1741. </p>
  1742. <example caption='Inviter Requests and Receives Invitation'><![CDATA[
  1743. <iq from='hag66@shakespeare.example/UUID-h5z/0253'
  1744. id='kl2fax27'
  1745. to='coven@mix.shakespeare.example'
  1746. type='get'>
  1747. <invite xmlns='urn:xmpp:mix:1'>
  1748. <invitee>cat@shakespeare.example</invitee>
  1749. </invite>
  1750. </iq>
  1751. <iq from='coven@mix.shakespeare.example'
  1752. id='kl2fax27'
  1753. to='hag66@shakespeare.example/UUID-h5z/0253'
  1754. type='result'>
  1755. <invite xmlns='urn:xmpp:mix:1'>
  1756. <invitation>
  1757. <inviter>hag66@shakespeare.example</inviter>
  1758. <invitee>cat@shakespeare.example</invitee>
  1759. <channel>coven@mix.shakespeare.example</channel>
  1760. <token>ABCDEF</token>
  1761. </invitation>
  1762. <invite/>
  1763. </iq>
  1764. ]]></example>
  1765. <p>
  1766. The inviter can now send the invitee a message containing the invitation within the &lt;message/&gt; element, as shown in the following example.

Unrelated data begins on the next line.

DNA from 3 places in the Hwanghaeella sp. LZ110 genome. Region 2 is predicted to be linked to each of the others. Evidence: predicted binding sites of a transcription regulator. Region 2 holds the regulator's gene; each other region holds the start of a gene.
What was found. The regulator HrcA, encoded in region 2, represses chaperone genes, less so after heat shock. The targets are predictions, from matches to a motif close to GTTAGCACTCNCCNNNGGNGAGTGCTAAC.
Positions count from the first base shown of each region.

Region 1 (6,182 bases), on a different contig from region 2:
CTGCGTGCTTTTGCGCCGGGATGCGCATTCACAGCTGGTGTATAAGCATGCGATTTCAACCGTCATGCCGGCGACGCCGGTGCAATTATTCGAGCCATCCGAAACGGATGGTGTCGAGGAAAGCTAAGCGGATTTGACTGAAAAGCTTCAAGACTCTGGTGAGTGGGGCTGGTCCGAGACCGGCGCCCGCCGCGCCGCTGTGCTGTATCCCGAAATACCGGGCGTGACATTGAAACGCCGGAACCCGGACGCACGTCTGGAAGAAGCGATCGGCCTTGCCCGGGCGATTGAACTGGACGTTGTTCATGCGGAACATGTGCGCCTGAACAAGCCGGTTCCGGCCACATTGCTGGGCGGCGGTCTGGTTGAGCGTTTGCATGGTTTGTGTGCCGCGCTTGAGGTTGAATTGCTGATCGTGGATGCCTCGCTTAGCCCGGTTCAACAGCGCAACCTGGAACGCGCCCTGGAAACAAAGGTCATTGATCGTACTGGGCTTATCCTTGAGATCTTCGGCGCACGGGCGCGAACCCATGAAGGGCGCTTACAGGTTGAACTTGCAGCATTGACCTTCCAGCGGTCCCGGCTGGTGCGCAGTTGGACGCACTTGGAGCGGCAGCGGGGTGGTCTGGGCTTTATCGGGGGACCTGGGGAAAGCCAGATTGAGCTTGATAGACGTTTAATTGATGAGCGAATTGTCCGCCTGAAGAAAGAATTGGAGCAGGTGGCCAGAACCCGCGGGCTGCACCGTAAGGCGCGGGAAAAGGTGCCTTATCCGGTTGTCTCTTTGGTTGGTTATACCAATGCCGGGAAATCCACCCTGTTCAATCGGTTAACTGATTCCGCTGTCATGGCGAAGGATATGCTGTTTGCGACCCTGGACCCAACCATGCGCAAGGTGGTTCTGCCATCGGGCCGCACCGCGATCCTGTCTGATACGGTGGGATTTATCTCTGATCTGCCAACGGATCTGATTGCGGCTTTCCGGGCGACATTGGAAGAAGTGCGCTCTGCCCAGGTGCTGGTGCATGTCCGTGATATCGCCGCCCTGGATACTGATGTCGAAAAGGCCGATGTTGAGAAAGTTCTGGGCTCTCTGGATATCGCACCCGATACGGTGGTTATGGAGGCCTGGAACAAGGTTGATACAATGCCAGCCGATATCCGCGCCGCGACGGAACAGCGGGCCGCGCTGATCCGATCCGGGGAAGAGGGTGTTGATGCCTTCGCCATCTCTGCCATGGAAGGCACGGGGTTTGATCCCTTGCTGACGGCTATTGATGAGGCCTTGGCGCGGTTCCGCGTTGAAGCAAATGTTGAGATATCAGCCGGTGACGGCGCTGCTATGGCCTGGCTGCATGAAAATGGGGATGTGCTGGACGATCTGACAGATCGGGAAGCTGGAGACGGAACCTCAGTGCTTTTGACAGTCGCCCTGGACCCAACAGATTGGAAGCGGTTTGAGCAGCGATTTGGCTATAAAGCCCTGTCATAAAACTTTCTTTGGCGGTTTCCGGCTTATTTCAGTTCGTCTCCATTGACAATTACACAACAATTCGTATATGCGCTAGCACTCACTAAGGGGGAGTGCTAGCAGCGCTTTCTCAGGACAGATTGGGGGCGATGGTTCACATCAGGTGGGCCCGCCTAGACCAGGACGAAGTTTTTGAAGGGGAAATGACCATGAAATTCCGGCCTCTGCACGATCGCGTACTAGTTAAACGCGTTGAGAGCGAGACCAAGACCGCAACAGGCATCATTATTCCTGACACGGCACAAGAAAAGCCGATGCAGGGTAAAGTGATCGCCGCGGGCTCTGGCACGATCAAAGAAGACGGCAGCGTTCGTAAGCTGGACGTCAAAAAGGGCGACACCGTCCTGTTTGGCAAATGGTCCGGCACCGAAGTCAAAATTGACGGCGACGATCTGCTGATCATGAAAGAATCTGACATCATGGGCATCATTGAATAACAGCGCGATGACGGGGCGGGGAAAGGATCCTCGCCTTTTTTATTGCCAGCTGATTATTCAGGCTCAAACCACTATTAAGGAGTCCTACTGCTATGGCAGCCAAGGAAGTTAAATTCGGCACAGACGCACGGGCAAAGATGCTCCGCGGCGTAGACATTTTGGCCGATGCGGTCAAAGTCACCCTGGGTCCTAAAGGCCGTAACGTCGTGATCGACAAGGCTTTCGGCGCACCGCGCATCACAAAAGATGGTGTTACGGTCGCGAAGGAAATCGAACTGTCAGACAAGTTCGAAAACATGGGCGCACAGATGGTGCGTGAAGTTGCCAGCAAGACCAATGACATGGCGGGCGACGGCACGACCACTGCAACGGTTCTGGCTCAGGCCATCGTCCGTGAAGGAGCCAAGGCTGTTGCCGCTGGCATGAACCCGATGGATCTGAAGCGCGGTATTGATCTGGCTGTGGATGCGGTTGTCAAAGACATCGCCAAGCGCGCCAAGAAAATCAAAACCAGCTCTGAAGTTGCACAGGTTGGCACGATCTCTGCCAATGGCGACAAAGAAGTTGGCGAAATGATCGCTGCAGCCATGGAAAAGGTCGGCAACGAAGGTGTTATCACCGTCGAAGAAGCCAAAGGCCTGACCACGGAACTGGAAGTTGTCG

1767. </p>
  1768. <example caption='Inviter sends Invitation to Invitee'><![CDATA[
  1769. <message from='hag66@shakespeare.example/UUID-h5z/0253'
  1770. id='f5pp2toz'
  1771. to='cat@shakespeare.example'>
  1772. <body>Would you like to join the coven?<body>
  1773. <invitation xmlns='urn:xmpp:mix:1'>
  1774. <inviter>hag66@shakespeare.example</inviter>
  1775. <invitee>cat@shakespeare.example</invitee>
  1776. <channel>coven@mix.shakespeare.example</channel>
  1777. <token>ABCDEF</token>
  1778. </invitation>
  1779. </iq>
  1780. ]]></example>
  1781. <p>The invitation can now be used by the invitee to join a channel. The &lt;invitation/&gt; child element is simply added to the standard channel &lt;join/&gt; element, so that the channel can validate the invitation using the token. If the allowed node is present and the invitee is not matched against any item, the channel MUST add the invitee to the allowed node as part of the join.</p>
  1782. <example caption="User Joins a Channel with an Invitation"><![CDATA[
  1783. <iq type='set'
  1784. from='cat@shakespeare.example'
  1785. to='coven@mix.shakespeare.example'
  1786. id='E6E10350-76CF-40C6-B91B-1EA08C332FC7'>
  1787. <join xmlns='urn:xmpp:mix:1'>
  1788. <subscribe node='urn:xmpp:mix:nodes:messages'/>
  1789. <invitation>
  1790. <inviter>hag66@shakespeare.example</inviter>
  1791. <invitee>cat@shakespeare.example</invitee>
  1792. <channel>coven@mix.shakespeare.example</channel>
  1793. <token>ABCDEF</token>
  1794. </invitation>
  1795. </join>
  1796. </iq>
  1797. ]]></example>
  1798. <p>The invitee MAY send an acknowledgement back to the inviter, noting the status of the invitation.